Kate Soper’s Here Be Sirens

It has been said that the hardest thing for new opera or symphonic works is to get a second performance. Kate Soper’s musical theater/opera work, Here Be Sirens, premiered in 2014 at Dixon Place in New York City and had two series of performances. In March, it had its second run, this time by the Fresh Squeezed Opera Company at the LGBT Center on 13th Street, though only excerpts were performed, representing slightly less than half the opera.

Three performers, Victoria Benson (Polyxo), Claire Myers McCormick (Peitho) and Devony Smith (Phaino), coached by Dmitry Glivinskly, well represented the three Sirens, and also at times their enemy, the Muses. The staging backed the bells and whistles of the premiers at Dixon Place but was still effective.

The questions of the evening that the Sirens posed included, why did we lose our wings, and are we ever getting off this miserable rock?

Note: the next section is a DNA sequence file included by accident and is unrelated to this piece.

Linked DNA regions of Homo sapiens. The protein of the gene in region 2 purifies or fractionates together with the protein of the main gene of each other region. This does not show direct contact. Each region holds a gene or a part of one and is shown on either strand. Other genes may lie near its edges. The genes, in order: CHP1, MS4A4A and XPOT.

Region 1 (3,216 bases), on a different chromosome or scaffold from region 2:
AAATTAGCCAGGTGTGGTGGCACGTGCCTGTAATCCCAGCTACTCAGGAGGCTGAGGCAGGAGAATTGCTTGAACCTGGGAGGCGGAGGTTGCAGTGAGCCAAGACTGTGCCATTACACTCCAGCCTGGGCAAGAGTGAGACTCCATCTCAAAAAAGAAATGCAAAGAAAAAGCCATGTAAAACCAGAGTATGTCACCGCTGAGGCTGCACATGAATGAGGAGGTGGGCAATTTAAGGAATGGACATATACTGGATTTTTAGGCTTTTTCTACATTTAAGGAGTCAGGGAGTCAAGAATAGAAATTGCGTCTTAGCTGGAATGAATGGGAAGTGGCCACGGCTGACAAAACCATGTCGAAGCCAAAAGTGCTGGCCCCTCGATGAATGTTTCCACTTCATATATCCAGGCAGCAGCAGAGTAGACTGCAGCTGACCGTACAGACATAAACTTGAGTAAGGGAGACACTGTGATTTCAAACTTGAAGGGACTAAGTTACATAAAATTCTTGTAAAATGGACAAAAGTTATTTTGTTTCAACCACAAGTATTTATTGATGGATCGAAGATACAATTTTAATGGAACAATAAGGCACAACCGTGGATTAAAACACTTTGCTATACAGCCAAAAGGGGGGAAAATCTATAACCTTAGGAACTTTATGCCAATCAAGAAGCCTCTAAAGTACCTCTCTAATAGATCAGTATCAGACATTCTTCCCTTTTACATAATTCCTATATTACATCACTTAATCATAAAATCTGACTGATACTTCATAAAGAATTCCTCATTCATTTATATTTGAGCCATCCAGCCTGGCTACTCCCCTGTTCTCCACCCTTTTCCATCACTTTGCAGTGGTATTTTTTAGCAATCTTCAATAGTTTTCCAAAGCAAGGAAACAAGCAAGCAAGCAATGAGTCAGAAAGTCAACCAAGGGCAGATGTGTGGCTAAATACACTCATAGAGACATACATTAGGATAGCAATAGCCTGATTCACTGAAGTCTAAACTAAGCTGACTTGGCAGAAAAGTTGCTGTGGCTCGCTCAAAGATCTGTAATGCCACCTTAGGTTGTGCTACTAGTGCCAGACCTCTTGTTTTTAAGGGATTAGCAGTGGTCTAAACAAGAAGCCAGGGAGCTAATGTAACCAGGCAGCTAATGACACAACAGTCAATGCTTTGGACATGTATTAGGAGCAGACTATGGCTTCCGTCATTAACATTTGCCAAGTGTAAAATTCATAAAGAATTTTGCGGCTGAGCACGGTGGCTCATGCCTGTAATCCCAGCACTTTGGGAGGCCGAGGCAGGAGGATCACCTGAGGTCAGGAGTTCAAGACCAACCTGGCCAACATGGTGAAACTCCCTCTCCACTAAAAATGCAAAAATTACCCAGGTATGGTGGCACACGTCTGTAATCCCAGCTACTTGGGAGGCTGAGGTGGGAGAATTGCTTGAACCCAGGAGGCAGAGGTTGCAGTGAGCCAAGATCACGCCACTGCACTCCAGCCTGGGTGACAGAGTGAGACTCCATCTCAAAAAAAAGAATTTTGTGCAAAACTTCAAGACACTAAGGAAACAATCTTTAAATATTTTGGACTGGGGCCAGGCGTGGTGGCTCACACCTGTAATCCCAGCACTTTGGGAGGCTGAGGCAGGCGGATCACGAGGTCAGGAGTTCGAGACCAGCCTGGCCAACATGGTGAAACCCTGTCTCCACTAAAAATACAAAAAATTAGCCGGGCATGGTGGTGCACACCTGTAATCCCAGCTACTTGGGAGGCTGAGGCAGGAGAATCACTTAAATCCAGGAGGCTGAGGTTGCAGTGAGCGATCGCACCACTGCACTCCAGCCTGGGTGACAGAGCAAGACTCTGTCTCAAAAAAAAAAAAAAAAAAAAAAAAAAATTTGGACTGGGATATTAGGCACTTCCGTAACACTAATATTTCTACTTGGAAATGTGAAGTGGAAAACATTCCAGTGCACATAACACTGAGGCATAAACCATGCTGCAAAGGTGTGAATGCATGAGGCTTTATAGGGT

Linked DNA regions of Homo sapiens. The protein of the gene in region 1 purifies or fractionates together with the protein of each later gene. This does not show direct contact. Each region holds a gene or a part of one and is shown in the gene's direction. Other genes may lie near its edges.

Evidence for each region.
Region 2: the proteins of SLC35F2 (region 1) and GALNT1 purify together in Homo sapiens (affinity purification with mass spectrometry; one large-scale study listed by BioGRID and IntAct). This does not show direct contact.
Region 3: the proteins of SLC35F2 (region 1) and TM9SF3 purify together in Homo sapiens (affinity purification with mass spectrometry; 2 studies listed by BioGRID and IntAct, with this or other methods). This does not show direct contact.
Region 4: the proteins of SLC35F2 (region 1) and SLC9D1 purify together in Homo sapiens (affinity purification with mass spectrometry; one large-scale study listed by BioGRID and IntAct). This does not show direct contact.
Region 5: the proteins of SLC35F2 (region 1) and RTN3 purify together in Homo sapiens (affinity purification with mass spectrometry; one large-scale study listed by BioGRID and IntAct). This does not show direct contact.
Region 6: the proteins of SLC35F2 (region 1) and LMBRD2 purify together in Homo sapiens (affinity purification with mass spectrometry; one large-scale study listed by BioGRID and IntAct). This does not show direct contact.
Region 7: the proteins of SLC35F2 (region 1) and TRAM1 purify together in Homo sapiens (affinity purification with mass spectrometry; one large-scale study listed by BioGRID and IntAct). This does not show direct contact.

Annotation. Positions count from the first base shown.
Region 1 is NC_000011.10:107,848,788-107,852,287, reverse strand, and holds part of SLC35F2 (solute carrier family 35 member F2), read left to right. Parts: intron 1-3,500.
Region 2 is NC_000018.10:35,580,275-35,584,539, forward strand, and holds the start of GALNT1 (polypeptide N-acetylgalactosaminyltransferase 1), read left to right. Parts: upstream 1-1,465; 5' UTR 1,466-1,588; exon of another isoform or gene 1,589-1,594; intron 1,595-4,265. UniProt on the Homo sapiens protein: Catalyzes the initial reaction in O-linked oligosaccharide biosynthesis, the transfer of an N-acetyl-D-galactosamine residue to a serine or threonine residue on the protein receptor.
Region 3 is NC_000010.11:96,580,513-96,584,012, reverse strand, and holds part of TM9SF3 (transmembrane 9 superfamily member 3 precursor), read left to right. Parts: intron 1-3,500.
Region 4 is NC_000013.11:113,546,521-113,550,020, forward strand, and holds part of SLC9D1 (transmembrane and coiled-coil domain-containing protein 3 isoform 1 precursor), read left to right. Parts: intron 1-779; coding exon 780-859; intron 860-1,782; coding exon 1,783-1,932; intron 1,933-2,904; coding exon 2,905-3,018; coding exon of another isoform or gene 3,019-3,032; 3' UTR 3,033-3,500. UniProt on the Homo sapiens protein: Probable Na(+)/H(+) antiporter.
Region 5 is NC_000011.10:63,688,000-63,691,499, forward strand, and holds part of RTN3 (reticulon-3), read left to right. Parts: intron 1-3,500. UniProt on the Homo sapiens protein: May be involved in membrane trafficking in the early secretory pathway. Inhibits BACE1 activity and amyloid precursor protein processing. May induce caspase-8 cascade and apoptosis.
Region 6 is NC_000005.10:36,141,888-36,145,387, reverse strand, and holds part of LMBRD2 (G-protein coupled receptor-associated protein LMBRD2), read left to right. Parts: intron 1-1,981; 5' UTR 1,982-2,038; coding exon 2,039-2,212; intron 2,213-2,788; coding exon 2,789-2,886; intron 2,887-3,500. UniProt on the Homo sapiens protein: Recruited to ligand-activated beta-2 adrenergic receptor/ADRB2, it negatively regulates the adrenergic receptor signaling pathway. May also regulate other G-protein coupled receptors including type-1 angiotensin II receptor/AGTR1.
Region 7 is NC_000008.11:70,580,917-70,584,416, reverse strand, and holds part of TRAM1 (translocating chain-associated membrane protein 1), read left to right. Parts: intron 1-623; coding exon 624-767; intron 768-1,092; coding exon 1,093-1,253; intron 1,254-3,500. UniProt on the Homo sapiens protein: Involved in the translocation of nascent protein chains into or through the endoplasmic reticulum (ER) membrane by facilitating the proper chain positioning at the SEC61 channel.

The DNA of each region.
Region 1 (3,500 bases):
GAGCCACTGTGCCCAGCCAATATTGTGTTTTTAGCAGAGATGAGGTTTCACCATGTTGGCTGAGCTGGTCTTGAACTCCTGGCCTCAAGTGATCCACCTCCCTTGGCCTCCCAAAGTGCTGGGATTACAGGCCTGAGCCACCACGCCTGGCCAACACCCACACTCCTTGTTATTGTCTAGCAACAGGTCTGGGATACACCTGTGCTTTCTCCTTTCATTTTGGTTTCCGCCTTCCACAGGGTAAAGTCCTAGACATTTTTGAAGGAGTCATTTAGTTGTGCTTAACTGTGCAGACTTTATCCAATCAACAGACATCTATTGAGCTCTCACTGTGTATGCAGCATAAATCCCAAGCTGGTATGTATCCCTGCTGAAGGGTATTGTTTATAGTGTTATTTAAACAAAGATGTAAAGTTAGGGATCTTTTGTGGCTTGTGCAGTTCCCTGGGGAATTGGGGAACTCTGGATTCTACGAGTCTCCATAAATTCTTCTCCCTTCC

The three characters were in varying stages of awareness that they were mythological and not human and thus would never get off their island, nor, presumably, stop eating the unfortunate sailors who washed ashore. The accompaniment for the evening’s musings was a lone piano that the three singers alternately played, plucked and pounded, though the singing was mostly a cappella.

The opera was alternately tragic and comic, full of classical references and humor, with a mixture of melodic styles. The text and music were by Soper, with additional text by such diverse authors as Jung, Edna St. Vincent Millay, Homer, Milton and Sappho. Soper offers an eclectic work that has touches of musical theater, opera and English music hall comedy slapstick. The work is, at bottom, as enchanting as the mythological Muses it so poignantly brings to life, if not to life off the island.

The Fresh Squeezed Opera Company is to be commended for re-staging Soper’s opera, as well as Nicole Murphy’s The Kamikaze Mind, the first half of the evening’s double bill.

The author is a trustee of the Virginia B. Toulmin Foundation, which makes grants to commission new works of opera by emerging female composers, including Kate Soper.

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